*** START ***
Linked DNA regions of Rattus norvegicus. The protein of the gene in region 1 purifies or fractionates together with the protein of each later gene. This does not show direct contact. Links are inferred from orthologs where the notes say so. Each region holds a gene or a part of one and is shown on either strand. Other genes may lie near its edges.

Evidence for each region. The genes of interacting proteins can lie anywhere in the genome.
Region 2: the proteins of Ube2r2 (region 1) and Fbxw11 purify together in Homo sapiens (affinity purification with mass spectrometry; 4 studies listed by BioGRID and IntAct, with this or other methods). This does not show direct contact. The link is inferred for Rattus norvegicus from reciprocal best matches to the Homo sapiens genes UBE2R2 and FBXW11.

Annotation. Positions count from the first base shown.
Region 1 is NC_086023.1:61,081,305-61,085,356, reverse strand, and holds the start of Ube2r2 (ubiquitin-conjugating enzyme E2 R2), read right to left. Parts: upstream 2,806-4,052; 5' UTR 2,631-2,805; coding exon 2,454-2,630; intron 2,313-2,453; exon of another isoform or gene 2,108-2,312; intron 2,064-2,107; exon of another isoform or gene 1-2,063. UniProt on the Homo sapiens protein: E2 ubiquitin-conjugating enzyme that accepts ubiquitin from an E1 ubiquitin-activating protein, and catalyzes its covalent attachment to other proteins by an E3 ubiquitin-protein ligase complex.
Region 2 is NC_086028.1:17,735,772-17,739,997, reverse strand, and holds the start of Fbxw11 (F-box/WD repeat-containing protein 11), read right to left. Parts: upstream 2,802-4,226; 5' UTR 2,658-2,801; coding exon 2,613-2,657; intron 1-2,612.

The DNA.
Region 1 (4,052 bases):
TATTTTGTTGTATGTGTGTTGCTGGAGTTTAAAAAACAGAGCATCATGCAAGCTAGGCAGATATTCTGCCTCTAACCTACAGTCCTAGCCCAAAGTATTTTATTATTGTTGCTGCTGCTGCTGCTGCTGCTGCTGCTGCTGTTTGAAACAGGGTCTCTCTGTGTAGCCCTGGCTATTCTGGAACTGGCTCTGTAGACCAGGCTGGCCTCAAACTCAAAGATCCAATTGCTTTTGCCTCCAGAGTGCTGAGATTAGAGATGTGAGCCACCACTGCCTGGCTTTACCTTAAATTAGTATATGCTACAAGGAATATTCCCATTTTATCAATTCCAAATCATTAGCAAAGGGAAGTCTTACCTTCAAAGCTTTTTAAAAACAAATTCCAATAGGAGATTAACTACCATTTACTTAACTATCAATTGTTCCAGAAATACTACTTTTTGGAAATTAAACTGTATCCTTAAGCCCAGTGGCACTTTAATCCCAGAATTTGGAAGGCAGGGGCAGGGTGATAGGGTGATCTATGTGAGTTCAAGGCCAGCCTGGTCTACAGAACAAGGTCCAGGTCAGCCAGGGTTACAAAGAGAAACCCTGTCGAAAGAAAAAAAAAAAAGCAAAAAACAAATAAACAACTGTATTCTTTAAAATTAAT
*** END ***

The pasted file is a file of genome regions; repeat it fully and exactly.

Linked DNA regions of Rattus norvegicus. The protein of the gene in region 1 purifies or fractionates together with the protein of each later gene. This does not show direct contact. Links are inferred from orthologs where the notes say so. Each region holds a gene or a part of one and is shown on either strand. Other genes may lie near its edges.

Evidence for each region. The genes of interacting proteins can lie anywhere in the genome.
Region 2: the proteins of Ube2r2 (region 1) and Fbxw11 purify together in Homo sapiens (affinity purification with mass spectrometry; 4 studies listed by BioGRID and IntAct, with this or other methods). This does not show direct contact. The link is inferred for Rattus norvegicus from reciprocal best matches to the Homo sapiens genes UBE2R2 and FBXW11.

Annotation. Positions count from the first base shown.
Region 1 is NC_086023.1:61,081,305-61,085,356, reverse strand, and holds the start of Ube2r2 (ubiquitin-conjugating enzyme E2 R2), read right to left. Parts: upstream 2,806-4,052; 5' UTR 2,631-2,805; coding exon 2,454-2,630; intron 2,313-2,453; exon of another isoform or gene 2,108-2,312; intron 2,064-2,107; exon of another isoform or gene 1-2,063. UniProt on the Homo sapiens protein: E2 ubiquitin-conjugating enzyme that accepts ubiquitin from an E1 ubiquitin-activating protein, and catalyzes its covalent attachment to other proteins by an E3 ubiquitin-protein ligase complex.
Region 2 is NC_086028.1:17,735,772-17,739,997, reverse strand, and holds the start of Fbxw11 (F-box/WD repeat-containing protein 11), read right to left. Parts: upstream 2,802-4,226; 5' UTR 2,658-2,801; coding exon 2,613-2,657; intron 1-2,612.

The DNA.
Region 1 (4,052 bases):
TATTTTGTTGTATGTGTGTTGCTGGAGTTTAAAAAACAGAGCATCATGCAAGCTAGGCAGATATTCTGCCTCTAACCTACAGTCCTAGCCCAAAGTATTTTATTATTGTTGCTGCTGCTGCTGCTGCTGCTGCTGCTGCTGTTTGAAACAGGGTCTCTCTGTGTAGCCCTGGCTATTCTGGAACTGGCTCTGTAGACCAGGCTGGCCTCAAACTCAAAGATCCAATTGCTTTTGCCTCCAGAGTGCTGAGATTAGAGATGTGAGCCACCACTGCCTGGCTTTACCTTAAATTAGTATATGCTACAAGGAATATTCCCATTTTATCAATTCCAAATCATTAGCAAAGGGAAGTCTTACCTTCAAAGCTTTTTAAAAACAAATTCCAATAGGAGATTAACTACCATTTACTTAACTATCAATTGTTCCAGAAATACTACTTTTTGGAAATTAAACTGTATCCTTAAGCCCAGTGGCACTTTAATCCCAGAATTTGGAAGGCAGGGGCAGGGTGATAGGGTGATCTATGTGAGTTCAAGGCCAGCCTGGTCTACAGAACAAGGTCCAGGTCAGCCAGGGTTACAAAGAGAAACCCTGTCGAAAGAAAAAAAAAAAAGCAAAAAACAAATAAACAACTGTATTCTTTAAAATTAAT